At the same time, he said, humanitarian organizations like the UNHCR run on shoestring budgets, unable to meet the spiraling needs of such massive numbers of people.
Fleeing conflicts in Middle East, Africa
A report from the UNHCR on Thursday gave the same stark warning.
On average, 42,500 people were displaced every day in 2014, it said. The conflict in Syria has been the biggest single driver of displacement, according to the refugee agency’s Global Trendsreport — but far from the only one.
Most refugees come from the Middle East, with 7.6 million Syrians taking to the road within their own country, and 3.88 million having become refugees. Many have found shelter in neighboring Turkey, others in Lebanon and Jordan.
Many more refugees come from sub-Saharan Africa, fleeing conflicts in the Central African Republic, South Sudan, Somalia, Nigeria, the Democratic Republic of Congo and elsewhere.
In Asia, the report highlights growing numbers of people fleeing Myanmar. And in the Americas, there was a rise in the number of people seeking to escape gang violence in Central America.
Former U.N Secretary General Kofi Annan said via Twitter that it was time for the world to accept that “the ebb and flow of human movement cannot be stopped.”
Guterres: Richer countries must shoulder burden
In his statement Saturday, Guterres called on the world’s richer nations to “shoulder collectively the burden of helping the victims of war” or risk letting less wealthy nations — which take in 86% of the world’s refugees — become overwhelmed and unstable.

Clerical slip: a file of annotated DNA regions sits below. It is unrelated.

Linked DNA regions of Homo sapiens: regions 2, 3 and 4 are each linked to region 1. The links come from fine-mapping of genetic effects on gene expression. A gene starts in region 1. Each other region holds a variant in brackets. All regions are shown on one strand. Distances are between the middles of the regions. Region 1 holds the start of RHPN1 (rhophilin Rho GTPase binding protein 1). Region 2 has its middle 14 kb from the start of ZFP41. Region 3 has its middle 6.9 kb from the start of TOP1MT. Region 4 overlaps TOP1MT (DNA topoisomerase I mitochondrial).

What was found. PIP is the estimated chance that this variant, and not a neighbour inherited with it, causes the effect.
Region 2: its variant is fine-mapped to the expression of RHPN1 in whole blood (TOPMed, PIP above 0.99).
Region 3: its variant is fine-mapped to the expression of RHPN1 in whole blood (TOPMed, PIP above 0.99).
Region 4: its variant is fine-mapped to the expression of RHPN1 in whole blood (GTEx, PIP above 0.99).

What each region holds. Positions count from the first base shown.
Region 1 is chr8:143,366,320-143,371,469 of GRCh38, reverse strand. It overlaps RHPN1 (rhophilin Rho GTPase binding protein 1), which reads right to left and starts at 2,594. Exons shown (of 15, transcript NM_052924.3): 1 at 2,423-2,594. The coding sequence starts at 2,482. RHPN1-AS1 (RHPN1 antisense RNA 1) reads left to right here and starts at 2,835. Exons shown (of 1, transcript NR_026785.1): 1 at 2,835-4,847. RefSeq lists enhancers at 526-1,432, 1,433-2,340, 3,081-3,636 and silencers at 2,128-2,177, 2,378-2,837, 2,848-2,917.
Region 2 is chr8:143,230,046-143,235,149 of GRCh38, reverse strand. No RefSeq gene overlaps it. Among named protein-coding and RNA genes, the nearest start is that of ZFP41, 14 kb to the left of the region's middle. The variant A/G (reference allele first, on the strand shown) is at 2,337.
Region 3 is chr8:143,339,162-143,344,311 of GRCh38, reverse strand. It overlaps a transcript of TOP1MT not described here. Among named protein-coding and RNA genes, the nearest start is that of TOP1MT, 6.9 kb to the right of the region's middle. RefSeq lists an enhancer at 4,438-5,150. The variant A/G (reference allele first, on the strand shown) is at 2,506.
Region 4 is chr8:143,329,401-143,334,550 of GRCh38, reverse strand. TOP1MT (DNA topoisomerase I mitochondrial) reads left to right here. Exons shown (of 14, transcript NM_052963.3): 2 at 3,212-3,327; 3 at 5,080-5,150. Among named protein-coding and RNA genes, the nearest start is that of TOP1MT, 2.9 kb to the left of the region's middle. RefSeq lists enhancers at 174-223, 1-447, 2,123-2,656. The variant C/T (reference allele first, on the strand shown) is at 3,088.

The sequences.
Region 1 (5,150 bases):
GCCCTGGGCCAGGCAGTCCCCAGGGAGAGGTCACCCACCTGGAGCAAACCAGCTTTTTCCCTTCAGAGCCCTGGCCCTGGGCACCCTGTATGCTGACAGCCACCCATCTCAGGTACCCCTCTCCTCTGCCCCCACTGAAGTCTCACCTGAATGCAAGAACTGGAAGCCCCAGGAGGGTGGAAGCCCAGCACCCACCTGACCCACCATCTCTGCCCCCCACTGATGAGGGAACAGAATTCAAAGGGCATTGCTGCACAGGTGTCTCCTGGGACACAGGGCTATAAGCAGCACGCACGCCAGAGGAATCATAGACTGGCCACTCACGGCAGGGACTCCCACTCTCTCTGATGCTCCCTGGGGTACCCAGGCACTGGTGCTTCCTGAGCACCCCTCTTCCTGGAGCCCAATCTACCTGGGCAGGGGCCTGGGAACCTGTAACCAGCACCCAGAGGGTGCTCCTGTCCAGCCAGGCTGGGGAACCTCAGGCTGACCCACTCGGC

“Since the beginnings of civilization, we have treated refugees as deserving of our protection. Whatever our differences, we have recognized a fundamental human obligation to shelter those fleeing from war and persecution,” he said.
“Yet today, some of the wealthiest among us are challenging this ancient principle, casting refugees as gate crashers, job seekers or terrorists. This is a dangerous course of action, short-sighted, morally wrong, and — in some cases — in breach of international obligations.”
World figures echoed his call.
U.S. President Barack Obama said in a statement that his country must remember its history of helping those in need.
“World Refugee Day is a solemn occasion for the United States to join our partners in the international community in recognizing the dignity, value, and potential of every one of these lives,” he said.
“It is a time to recall this nation’s proud tradition of providing support to those who are most vulnerable, and a moment to challenge ourselves to continue being as generous and resourceful as we can in meeting their needs.”
Former U.S. Secretary of State Madeleine Albright also recalled how her own family had been given shelter, decades ago.
Meanwhile, the European Commission urged leaders in Europe “to follow through on their commitment to greater solidarity and shared responsibility in addressing refugee crises. These are human lives at stake, and the European Union as a whole has a moral and humanitarian obligation to act.”